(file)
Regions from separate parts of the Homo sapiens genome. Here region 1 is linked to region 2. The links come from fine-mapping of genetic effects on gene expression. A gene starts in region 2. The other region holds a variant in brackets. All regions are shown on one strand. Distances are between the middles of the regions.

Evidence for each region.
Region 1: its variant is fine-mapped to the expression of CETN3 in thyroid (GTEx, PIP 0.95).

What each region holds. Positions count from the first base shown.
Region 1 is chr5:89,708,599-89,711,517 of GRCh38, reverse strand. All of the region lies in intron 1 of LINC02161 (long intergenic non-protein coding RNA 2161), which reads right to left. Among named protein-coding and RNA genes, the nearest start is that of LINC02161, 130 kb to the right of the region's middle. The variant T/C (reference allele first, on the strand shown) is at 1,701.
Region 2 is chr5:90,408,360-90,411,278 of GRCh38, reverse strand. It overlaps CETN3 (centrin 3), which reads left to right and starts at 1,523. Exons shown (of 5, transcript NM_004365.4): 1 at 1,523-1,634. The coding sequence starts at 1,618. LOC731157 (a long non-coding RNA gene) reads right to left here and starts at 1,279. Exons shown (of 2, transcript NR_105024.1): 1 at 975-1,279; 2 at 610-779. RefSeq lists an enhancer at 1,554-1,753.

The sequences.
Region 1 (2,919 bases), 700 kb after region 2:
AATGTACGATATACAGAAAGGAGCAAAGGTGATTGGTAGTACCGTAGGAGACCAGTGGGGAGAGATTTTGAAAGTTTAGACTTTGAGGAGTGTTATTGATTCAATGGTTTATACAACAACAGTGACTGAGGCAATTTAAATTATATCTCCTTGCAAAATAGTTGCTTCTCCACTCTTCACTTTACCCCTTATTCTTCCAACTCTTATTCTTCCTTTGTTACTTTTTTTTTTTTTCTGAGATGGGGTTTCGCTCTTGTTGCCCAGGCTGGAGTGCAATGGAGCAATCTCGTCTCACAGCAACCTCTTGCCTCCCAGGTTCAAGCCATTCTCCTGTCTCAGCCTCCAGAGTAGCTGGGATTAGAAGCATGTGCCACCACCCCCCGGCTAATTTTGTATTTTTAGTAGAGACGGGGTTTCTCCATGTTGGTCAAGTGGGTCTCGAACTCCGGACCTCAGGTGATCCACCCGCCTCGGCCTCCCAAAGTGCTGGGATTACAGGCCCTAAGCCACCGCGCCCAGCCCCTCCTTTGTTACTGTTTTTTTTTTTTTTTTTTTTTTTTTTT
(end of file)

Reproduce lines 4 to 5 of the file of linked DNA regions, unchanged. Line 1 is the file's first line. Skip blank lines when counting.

What each region holds. Positions count from the first base shown.
Region 1 is chr5:89,708,599-89,711,517 of GRCh38, reverse strand. All of the region lies in intron 1 of LINC02161 (long intergenic non-protein coding RNA 2161), which reads right to left. Among named protein-coding and RNA genes, the nearest start is that of LINC02161, 130 kb to the right of the region's middle. The variant T/C (reference allele first, on the strand shown) is at 1,701.